Beyond its impact on First Solar’s business, the new plant has also helped transform the depressed Frankfurt/Oder region. When First Solar set up shop, it became a magnet for other manufacturers in the solar-power industry. Companies that have since established bases in the region include Aleo Solar, Conergy, Odersun, PVflex, 5N PV and Yamaichi Electronics. According to the economics ministry of the state of Brandenburg, where Frankfurt/Oder is located, the solar-power industry now employs around 3,700 people in the region, and more than €500 million has been invested. Last year, Foreign Direct Investment magazine, published by the Financial Times group, included Frankfurt/Oder in its rankings of the top 25 European locations for foreign investment.
“In our discussions with foreign investors, [we find that] our excellent infrastructure and incentives are clear competitive advantages,” says Martin Wilke, head of regional economic promotion agency Investor Center Ostbrandenburg.
Frankfurt/Oder’s rise from a state of post-communist depression to one of the world’s leading solar-power manufacturing centers is just a single tale in a global story of how foreign investment—much of it from American industry—is transforming communities.
On the decline?
But as the worldwide economic crisis drags on, these positive transformations in Europe’s developed economies in the west (and its emerging economies in the east) may start to taper off.
According to the latest estimates by the United Nations Conference on Trade and Development (UNCTAD), foreign direct investment (FDI) worldwide dropped 15 percent to $1.7 trillion in 2008 from a record high of $1.9 trillion in 2007. Among developed economies, only the U.S. achieved growth in foreign direct investment, with inflows up 38 percent to $321 billion. The reason for this growth is mixed: In part, it reflects transfers from companies to their affiliates in the U.S., but it also shows that some foreign investors see the weak American economy as a buying opportunity. In contrast, foreign direct investment in Europe plunged 39 percent to $559 billion in the same time period.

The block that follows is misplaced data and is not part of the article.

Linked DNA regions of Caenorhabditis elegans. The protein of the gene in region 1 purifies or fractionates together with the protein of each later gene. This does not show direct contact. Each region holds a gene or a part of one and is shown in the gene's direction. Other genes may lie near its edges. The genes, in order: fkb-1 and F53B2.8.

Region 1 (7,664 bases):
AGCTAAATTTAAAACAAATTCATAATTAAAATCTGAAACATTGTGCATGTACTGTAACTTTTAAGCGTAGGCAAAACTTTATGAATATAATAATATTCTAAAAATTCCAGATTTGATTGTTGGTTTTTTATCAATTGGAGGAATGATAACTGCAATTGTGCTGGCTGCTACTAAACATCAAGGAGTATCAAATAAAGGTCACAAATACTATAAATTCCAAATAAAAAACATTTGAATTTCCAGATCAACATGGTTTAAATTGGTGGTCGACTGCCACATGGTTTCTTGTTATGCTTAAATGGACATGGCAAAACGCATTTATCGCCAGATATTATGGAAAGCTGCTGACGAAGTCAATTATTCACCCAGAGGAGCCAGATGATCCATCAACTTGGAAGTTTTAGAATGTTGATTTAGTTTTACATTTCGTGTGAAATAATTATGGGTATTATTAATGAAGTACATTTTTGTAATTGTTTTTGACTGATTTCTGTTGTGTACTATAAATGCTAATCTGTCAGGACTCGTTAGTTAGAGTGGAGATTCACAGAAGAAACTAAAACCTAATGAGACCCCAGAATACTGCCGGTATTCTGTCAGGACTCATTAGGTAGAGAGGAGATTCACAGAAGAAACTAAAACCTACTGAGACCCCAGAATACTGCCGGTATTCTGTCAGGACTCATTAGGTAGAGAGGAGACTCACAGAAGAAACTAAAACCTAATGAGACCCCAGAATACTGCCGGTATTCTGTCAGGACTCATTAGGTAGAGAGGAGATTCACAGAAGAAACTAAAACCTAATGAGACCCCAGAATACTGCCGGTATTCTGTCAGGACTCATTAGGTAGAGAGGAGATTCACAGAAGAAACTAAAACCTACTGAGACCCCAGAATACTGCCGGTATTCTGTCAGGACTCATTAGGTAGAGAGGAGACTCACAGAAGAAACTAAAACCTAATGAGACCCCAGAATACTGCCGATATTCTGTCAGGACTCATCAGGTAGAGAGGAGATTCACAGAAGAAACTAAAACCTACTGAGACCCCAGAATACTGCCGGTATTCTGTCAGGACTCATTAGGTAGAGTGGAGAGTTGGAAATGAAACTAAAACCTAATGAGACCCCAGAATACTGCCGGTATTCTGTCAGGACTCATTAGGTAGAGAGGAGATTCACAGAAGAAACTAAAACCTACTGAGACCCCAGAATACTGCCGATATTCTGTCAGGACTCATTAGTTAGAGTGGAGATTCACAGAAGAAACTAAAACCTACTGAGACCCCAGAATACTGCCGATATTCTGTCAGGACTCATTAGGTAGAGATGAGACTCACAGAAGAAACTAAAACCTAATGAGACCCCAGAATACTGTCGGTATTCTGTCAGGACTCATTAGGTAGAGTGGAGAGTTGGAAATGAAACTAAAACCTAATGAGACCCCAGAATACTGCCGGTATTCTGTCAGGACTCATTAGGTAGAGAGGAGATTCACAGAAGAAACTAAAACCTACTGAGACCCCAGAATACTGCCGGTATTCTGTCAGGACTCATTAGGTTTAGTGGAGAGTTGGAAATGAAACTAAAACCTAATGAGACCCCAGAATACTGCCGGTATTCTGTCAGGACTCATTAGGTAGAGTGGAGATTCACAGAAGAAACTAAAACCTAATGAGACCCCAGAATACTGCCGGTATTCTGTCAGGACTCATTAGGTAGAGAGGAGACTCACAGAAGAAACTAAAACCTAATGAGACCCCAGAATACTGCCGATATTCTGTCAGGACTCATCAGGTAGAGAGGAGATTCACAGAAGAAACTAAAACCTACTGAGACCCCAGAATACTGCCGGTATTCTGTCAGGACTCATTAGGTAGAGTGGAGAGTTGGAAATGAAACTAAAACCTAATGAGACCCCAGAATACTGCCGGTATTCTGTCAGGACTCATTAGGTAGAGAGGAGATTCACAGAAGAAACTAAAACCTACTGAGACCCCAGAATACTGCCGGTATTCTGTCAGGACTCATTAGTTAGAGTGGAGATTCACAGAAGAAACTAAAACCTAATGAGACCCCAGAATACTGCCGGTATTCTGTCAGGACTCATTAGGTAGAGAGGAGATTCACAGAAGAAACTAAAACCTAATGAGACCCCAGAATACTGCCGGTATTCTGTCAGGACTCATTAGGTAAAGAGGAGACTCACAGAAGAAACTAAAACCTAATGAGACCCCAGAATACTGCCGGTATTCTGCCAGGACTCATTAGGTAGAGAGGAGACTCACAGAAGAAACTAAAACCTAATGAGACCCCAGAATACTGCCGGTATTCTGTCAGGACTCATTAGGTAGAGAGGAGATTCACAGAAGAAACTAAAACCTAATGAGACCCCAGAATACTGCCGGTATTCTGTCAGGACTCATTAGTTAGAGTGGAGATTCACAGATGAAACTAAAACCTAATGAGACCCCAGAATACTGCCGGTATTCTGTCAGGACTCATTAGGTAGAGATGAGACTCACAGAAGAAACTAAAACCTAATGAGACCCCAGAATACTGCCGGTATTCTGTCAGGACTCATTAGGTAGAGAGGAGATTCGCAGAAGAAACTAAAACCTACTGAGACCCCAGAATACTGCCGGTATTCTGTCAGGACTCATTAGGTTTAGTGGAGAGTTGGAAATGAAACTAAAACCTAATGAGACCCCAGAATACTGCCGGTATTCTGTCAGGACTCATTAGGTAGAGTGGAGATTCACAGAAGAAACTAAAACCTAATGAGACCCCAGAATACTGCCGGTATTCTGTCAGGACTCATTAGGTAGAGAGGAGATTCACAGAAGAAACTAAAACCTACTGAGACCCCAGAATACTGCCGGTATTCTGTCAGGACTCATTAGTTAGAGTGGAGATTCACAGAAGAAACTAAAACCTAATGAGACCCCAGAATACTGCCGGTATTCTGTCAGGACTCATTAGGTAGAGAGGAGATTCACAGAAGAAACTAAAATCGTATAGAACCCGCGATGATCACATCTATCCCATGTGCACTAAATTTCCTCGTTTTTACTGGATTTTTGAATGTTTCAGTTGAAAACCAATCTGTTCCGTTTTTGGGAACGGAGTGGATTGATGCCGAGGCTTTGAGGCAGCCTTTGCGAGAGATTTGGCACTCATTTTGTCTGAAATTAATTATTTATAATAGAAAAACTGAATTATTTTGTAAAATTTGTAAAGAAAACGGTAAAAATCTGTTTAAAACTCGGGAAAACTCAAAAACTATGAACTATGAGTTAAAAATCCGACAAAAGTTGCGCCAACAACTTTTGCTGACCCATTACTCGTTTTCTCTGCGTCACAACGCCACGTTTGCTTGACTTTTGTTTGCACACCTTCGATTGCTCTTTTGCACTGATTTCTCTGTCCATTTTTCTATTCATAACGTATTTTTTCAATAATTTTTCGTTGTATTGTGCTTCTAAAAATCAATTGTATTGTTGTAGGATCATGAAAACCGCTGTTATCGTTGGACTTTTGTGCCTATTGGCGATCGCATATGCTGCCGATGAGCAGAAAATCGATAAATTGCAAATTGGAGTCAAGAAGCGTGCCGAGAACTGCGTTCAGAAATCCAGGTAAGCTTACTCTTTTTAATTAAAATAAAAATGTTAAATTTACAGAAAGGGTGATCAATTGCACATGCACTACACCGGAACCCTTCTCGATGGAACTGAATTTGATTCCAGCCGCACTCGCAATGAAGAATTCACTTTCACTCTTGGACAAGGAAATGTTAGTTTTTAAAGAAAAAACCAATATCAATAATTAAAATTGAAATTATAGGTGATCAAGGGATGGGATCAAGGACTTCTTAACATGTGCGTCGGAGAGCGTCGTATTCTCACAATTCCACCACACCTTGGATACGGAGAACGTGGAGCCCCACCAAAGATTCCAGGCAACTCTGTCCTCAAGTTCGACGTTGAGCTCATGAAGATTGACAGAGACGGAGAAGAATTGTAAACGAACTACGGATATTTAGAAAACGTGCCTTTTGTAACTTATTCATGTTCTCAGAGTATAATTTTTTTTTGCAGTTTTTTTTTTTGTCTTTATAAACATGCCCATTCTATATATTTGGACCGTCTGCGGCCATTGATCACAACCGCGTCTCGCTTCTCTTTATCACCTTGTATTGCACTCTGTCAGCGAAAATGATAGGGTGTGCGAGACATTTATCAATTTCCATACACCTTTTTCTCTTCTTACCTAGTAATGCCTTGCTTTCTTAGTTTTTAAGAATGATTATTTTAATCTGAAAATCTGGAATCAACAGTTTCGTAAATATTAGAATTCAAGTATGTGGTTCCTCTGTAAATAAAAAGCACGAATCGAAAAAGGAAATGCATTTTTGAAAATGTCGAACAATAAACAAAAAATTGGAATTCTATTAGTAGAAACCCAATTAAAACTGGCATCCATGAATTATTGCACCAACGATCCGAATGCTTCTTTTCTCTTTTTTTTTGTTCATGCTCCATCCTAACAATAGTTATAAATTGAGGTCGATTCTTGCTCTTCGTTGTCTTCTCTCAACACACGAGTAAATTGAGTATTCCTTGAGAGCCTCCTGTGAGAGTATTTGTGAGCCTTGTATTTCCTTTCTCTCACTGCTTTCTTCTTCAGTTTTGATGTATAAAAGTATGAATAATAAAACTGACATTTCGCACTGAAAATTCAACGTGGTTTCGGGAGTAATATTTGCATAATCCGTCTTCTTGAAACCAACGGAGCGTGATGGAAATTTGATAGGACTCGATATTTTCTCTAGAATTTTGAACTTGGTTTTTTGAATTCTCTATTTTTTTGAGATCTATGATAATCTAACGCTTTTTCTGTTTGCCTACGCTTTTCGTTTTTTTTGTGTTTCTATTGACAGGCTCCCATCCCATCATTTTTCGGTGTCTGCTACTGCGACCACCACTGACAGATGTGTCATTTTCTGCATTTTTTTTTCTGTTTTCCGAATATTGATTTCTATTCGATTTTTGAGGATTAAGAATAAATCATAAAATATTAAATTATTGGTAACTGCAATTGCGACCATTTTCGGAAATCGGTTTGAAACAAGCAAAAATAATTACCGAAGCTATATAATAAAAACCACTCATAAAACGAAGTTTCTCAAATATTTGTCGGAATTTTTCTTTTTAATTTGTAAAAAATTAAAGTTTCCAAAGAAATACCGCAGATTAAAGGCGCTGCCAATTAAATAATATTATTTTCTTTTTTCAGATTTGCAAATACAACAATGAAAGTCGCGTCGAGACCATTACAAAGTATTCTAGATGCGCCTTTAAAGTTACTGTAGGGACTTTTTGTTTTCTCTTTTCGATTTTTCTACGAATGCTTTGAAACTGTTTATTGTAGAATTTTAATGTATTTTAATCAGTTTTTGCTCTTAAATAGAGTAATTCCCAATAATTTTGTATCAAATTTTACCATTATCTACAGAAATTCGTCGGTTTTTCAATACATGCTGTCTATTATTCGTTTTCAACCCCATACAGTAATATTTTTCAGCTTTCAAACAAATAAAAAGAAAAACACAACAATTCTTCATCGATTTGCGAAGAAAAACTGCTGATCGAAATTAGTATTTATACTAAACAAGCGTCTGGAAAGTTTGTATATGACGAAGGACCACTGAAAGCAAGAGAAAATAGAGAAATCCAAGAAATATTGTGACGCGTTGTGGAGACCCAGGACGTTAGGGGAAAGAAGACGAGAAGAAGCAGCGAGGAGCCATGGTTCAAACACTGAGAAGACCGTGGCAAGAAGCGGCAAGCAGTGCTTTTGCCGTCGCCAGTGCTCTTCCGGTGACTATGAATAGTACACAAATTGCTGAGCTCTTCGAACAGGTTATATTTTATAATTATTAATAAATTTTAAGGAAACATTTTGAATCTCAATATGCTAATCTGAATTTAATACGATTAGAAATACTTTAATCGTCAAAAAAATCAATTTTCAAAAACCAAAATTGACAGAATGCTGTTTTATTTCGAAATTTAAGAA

The UNCTAD study attributes the worldwide decline in foreign direct investment to two main factors. Companies are finding it more difficult to invest because of falling corporate profits, reduced availability and higher costs. The other factor is the gloomy financial outlook, especially in developed economies, as the worst recession since World War II deepens. It remains difficult to predict when the economy will begin to show signs of lasting recovery.
The data, which are still preliminary, reveal an interesting trend: Foreign direct investment in developed economies fell 25.3 percent last year, to $1 trillion, while investment inflows to developing economies in Africa, Latin America and Asia rose 7.2 percent, to $549 billion. These numbers indicate that even as developed economies were succumbing to recession, multinational corporations still saw opportunities in emerging economies.
“The figures suggest that the economic crisis, in terms of inflowing investment, is hitting Europe and other developed economies harder than the [economies of] developing countries,” says Michael Gestrin, senior economist and manager of the Global Forum on International Investment at the Paris-based Organization for Economic Cooperation and Development.